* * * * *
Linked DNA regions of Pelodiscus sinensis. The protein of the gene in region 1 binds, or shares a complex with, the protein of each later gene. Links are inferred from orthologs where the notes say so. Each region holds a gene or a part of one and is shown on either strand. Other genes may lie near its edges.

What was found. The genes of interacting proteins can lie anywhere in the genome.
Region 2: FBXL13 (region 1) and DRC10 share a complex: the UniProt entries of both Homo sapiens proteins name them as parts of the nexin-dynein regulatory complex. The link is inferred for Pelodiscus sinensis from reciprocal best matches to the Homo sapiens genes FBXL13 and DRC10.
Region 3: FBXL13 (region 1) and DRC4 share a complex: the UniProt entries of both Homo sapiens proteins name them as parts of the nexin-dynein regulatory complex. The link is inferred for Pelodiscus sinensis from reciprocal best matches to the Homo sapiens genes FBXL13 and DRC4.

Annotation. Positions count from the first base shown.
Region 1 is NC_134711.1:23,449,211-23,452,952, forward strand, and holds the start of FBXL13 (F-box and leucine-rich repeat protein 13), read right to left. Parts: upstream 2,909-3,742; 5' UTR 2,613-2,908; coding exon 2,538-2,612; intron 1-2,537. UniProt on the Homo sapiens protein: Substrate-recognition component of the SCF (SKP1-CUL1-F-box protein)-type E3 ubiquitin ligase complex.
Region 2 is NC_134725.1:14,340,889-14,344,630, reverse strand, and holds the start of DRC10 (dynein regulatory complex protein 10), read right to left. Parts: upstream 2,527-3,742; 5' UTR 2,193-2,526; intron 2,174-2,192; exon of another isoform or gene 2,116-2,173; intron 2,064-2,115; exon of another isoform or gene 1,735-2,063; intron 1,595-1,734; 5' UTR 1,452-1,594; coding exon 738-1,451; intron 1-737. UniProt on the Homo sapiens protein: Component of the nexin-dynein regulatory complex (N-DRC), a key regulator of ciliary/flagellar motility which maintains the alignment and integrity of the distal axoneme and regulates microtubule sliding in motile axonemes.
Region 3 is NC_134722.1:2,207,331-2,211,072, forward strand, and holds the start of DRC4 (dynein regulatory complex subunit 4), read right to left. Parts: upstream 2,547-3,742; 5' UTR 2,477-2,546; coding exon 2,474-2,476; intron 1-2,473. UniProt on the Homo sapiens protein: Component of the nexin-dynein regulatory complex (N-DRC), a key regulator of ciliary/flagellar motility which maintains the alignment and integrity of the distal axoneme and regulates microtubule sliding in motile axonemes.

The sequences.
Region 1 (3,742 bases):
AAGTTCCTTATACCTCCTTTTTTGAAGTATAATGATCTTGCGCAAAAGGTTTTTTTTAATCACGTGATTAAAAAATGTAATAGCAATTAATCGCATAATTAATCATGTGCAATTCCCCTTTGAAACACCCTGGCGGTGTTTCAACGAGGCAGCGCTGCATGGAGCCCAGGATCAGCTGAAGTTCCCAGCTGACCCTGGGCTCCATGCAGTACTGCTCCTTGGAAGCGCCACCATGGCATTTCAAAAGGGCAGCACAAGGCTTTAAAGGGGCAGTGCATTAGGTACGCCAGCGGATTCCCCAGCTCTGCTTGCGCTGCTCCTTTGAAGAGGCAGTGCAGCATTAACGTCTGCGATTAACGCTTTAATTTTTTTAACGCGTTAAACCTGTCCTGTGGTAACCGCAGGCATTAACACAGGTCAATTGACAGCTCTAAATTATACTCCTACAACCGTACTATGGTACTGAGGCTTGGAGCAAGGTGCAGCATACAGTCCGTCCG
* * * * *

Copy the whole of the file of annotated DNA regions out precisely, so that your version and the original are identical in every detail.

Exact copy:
Linked DNA regions of Pelodiscus sinensis. The protein of the gene in region 1 binds, or shares a complex with, the protein of each later gene. Links are inferred from orthologs where the notes say so. Each region holds a gene or a part of one and is shown on either strand. Other genes may lie near its edges.

What was found. The genes of interacting proteins can lie anywhere in the genome.
Region 2: FBXL13 (region 1) and DRC10 share a complex: the UniProt entries of both Homo sapiens proteins name them as parts of the nexin-dynein regulatory complex. The link is inferred for Pelodiscus sinensis from reciprocal best matches to the Homo sapiens genes FBXL13 and DRC10.
Region 3: FBXL13 (region 1) and DRC4 share a complex: the UniProt entries of both Homo sapiens proteins name them as parts of the nexin-dynein regulatory complex. The link is inferred for Pelodiscus sinensis from reciprocal best matches to the Homo sapiens genes FBXL13 and DRC4.

Annotation. Positions count from the first base shown.
Region 1 is NC_134711.1:23,449,211-23,452,952, forward strand, and holds the start of FBXL13 (F-box and leucine-rich repeat protein 13), read right to left. Parts: upstream 2,909-3,742; 5' UTR 2,613-2,908; coding exon 2,538-2,612; intron 1-2,537. UniProt on the Homo sapiens protein: Substrate-recognition component of the SCF (SKP1-CUL1-F-box protein)-type E3 ubiquitin ligase complex.
Region 2 is NC_134725.1:14,340,889-14,344,630, reverse strand, and holds the start of DRC10 (dynein regulatory complex protein 10), read right to left. Parts: upstream 2,527-3,742; 5' UTR 2,193-2,526; intron 2,174-2,192; exon of another isoform or gene 2,116-2,173; intron 2,064-2,115; exon of another isoform or gene 1,735-2,063; intron 1,595-1,734; 5' UTR 1,452-1,594; coding exon 738-1,451; intron 1-737. UniProt on the Homo sapiens protein: Component of the nexin-dynein regulatory complex (N-DRC), a key regulator of ciliary/flagellar motility which maintains the alignment and integrity of the distal axoneme and regulates microtubule sliding in motile axonemes.
Region 3 is NC_134722.1:2,207,331-2,211,072, forward strand, and holds the start of DRC4 (dynein regulatory complex subunit 4), read right to left. Parts: upstream 2,547-3,742; 5' UTR 2,477-2,546; coding exon 2,474-2,476; intron 1-2,473. UniProt on the Homo sapiens protein: Component of the nexin-dynein regulatory complex (N-DRC), a key regulator of ciliary/flagellar motility which maintains the alignment and integrity of the distal axoneme and regulates microtubule sliding in motile axonemes.

The sequences.
Region 1 (3,742 bases):
AAGTTCCTTATACCTCCTTTTTTGAAGTATAATGATCTTGCGCAAAAGGTTTTTTTTAATCACGTGATTAAAAAATGTAATAGCAATTAATCGCATAATTAATCATGTGCAATTCCCCTTTGAAACACCCTGGCGGTGTTTCAACGAGGCAGCGCTGCATGGAGCCCAGGATCAGCTGAAGTTCCCAGCTGACCCTGGGCTCCATGCAGTACTGCTCCTTGGAAGCGCCACCATGGCATTTCAAAAGGGCAGCACAAGGCTTTAAAGGGGCAGTGCATTAGGTACGCCAGCGGATTCCCCAGCTCTGCTTGCGCTGCTCCTTTGAAGAGGCAGTGCAGCATTAACGTCTGCGATTAACGCTTTAATTTTTTTAACGCGTTAAACCTGTCCTGTGGTAACCGCAGGCATTAACACAGGTCAATTGACAGCTCTAAATTATACTCCTACAACCGTACTATGGTACTGAGGCTTGGAGCAAGGTGCAGCATACAGTCCGTCCG